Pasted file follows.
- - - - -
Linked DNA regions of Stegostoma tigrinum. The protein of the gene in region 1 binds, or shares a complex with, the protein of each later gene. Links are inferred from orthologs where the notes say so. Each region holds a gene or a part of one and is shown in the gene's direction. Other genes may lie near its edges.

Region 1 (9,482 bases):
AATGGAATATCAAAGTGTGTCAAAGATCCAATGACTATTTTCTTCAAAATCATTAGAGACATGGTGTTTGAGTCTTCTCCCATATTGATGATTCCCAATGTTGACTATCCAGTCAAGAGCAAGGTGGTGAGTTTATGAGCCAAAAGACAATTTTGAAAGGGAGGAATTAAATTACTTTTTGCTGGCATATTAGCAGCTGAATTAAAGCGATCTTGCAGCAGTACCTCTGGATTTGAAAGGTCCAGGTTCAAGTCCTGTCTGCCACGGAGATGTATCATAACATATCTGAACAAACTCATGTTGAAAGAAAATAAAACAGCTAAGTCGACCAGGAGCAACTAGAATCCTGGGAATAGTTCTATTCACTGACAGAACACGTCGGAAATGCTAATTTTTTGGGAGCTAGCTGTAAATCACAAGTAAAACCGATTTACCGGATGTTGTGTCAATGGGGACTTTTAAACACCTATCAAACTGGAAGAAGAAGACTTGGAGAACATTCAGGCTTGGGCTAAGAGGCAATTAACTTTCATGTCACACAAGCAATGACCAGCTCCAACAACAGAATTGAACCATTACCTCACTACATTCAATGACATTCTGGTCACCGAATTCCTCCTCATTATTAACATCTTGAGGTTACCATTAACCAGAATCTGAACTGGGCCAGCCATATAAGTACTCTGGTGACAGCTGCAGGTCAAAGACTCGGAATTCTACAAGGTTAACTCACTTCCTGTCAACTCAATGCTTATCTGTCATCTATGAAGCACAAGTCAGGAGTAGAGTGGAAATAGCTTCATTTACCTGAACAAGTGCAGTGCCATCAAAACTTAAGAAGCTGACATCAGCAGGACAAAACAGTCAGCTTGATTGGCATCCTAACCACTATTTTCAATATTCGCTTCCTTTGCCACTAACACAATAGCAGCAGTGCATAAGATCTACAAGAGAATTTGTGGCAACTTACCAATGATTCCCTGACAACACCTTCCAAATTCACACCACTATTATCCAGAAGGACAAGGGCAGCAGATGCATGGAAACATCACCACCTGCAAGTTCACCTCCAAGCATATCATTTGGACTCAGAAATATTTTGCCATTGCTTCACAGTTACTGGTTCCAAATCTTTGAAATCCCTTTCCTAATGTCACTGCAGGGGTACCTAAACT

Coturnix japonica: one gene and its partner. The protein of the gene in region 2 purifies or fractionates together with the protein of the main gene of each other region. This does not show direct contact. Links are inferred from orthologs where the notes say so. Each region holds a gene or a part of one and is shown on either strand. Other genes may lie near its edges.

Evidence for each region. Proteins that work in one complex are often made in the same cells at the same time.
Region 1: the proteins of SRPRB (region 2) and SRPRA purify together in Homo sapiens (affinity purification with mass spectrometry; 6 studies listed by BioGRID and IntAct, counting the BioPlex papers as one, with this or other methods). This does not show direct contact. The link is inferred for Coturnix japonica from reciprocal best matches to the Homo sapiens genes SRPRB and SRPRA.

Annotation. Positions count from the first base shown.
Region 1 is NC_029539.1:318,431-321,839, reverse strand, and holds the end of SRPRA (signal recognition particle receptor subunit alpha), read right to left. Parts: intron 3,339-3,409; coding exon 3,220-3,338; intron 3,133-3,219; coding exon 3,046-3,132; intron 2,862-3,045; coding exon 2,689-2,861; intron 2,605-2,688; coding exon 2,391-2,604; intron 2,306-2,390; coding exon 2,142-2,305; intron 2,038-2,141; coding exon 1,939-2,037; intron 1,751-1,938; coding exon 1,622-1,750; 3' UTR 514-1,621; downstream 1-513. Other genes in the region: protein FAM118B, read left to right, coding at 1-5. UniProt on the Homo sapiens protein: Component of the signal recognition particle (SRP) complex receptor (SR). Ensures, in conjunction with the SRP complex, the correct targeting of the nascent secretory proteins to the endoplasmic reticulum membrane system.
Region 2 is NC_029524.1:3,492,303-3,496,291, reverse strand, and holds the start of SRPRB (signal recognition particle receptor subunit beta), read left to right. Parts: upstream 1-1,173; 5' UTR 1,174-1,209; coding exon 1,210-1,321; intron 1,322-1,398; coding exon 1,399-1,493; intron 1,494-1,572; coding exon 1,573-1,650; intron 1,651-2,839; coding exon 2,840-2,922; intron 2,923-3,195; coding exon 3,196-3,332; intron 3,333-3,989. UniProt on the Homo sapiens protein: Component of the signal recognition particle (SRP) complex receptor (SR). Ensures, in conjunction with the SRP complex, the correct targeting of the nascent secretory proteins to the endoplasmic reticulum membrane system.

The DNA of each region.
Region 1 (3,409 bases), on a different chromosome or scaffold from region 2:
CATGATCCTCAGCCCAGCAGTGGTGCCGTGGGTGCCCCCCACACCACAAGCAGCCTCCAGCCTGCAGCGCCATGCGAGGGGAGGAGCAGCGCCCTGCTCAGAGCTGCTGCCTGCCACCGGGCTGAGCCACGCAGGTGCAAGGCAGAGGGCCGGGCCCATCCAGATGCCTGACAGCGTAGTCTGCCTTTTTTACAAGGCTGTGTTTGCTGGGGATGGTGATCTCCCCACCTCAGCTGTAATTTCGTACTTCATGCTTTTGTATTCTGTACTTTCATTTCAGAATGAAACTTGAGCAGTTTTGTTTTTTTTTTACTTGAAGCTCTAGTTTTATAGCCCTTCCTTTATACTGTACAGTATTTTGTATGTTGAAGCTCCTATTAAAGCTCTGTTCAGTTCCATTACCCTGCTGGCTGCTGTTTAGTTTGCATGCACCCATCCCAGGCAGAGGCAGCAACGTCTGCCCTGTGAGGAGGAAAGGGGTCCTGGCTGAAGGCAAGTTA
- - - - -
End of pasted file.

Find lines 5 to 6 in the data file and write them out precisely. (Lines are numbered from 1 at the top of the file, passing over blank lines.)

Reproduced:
Evidence for each region. Proteins that work in one complex are often made in the same cells at the same time.
Region 1: the proteins of SRPRB (region 2) and SRPRA purify together in Homo sapiens (affinity purification with mass spectrometry; 6 studies listed by BioGRID and IntAct, counting the BioPlex papers as one, with this or other methods). This does not show direct contact. The link is inferred for Coturnix japonica from reciprocal best matches to the Homo sapiens genes SRPRB and SRPRA.